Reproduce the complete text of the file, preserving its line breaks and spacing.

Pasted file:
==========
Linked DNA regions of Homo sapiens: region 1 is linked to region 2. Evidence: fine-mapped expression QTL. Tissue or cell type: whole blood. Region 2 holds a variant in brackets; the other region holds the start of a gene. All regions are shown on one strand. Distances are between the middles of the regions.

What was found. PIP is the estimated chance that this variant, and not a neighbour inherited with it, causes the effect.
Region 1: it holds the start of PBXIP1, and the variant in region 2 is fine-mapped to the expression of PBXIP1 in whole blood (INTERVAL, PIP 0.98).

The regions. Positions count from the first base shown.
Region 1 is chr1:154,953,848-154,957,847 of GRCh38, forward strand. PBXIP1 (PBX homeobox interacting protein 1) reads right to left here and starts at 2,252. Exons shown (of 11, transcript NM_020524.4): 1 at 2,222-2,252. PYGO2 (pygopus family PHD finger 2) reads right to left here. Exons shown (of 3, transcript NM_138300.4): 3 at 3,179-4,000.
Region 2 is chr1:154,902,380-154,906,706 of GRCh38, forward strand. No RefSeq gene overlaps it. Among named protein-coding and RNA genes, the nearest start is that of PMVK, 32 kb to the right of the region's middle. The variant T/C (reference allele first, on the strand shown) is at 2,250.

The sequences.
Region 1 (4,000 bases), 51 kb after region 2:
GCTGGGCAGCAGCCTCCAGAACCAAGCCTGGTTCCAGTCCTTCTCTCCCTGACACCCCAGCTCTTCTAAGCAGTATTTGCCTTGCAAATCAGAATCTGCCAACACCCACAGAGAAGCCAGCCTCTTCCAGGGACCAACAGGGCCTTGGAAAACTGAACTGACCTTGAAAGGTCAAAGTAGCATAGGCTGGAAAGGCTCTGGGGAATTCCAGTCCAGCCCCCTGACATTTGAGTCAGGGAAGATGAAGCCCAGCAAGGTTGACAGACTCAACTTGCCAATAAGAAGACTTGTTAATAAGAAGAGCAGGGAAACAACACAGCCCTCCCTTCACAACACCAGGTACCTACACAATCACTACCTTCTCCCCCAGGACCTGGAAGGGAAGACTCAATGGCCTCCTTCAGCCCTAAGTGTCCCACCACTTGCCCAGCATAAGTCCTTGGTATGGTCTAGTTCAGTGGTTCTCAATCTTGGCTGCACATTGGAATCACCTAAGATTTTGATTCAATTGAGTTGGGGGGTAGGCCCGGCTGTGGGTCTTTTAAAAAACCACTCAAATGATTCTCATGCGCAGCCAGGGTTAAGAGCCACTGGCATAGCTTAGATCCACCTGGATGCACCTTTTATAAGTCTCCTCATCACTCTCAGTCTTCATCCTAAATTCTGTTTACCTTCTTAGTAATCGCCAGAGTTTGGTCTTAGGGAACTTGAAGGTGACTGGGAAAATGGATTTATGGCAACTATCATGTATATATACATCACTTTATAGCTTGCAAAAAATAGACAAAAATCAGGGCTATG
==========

Linked DNA regions of Homo sapiens: region 1 is linked to region 2. Evidence: fine-mapped expression QTL. Tissue or cell type: whole blood. Region 2 holds a variant in brackets; the other region holds the start of a gene. All regions are shown on one strand. Distances are between the middles of the regions.

What was found. PIP is the estimated chance that this variant, and not a neighbour inherited with it, causes the effect.
Region 1: it holds the start of PBXIP1, and the variant in region 2 is fine-mapped to the expression of PBXIP1 in whole blood (INTERVAL, PIP 0.98).

The regions. Positions count from the first base shown.
Region 1 is chr1:154,953,848-154,957,847 of GRCh38, forward strand. PBXIP1 (PBX homeobox interacting protein 1) reads right to left here and starts at 2,252. Exons shown (of 11, transcript NM_020524.4): 1 at 2,222-2,252. PYGO2 (pygopus family PHD finger 2) reads right to left here. Exons shown (of 3, transcript NM_138300.4): 3 at 3,179-4,000.
Region 2 is chr1:154,902,380-154,906,706 of GRCh38, forward strand. No RefSeq gene overlaps it. Among named protein-coding and RNA genes, the nearest start is that of PMVK, 32 kb to the right of the region's middle. The variant T/C (reference allele first, on the strand shown) is at 2,250.

The sequences.
Region 1 (4,000 bases), 51 kb after region 2:
GCTGGGCAGCAGCCTCCAGAACCAAGCCTGGTTCCAGTCCTTCTCTCCCTGACACCCCAGCTCTTCTAAGCAGTATTTGCCTTGCAAATCAGAATCTGCCAACACCCACAGAGAAGCCAGCCTCTTCCAGGGACCAACAGGGCCTTGGAAAACTGAACTGACCTTGAAAGGTCAAAGTAGCATAGGCTGGAAAGGCTCTGGGGAATTCCAGTCCAGCCCCCTGACATTTGAGTCAGGGAAGATGAAGCCCAGCAAGGTTGACAGACTCAACTTGCCAATAAGAAGACTTGTTAATAAGAAGAGCAGGGAAACAACACAGCCCTCCCTTCACAACACCAGGTACCTACACAATCACTACCTTCTCCCCCAGGACCTGGAAGGGAAGACTCAATGGCCTCCTTCAGCCCTAAGTGTCCCACCACTTGCCCAGCATAAGTCCTTGGTATGGTCTAGTTCAGTGGTTCTCAATCTTGGCTGCACATTGGAATCACCTAAGATTTTGATTCAATTGAGTTGGGGGGTAGGCCCGGCTGTGGGTCTTTTAAAAAACCACTCAAATGATTCTCATGCGCAGCCAGGGTTAAGAGCCACTGGCATAGCTTAGATCCACCTGGATGCACCTTTTATAAGTCTCCTCATCACTCTCAGTCTTCATCCTAAATTCTGTTTACCTTCTTAGTAATCGCCAGAGTTTGGTCTTAGGGAACTTGAAGGTGACTGGGAAAATGGATTTATGGCAACTATCATGTATATATACATCACTTTATAGCTTGCAAAAAATAGACAAAAATCAGGGCTATG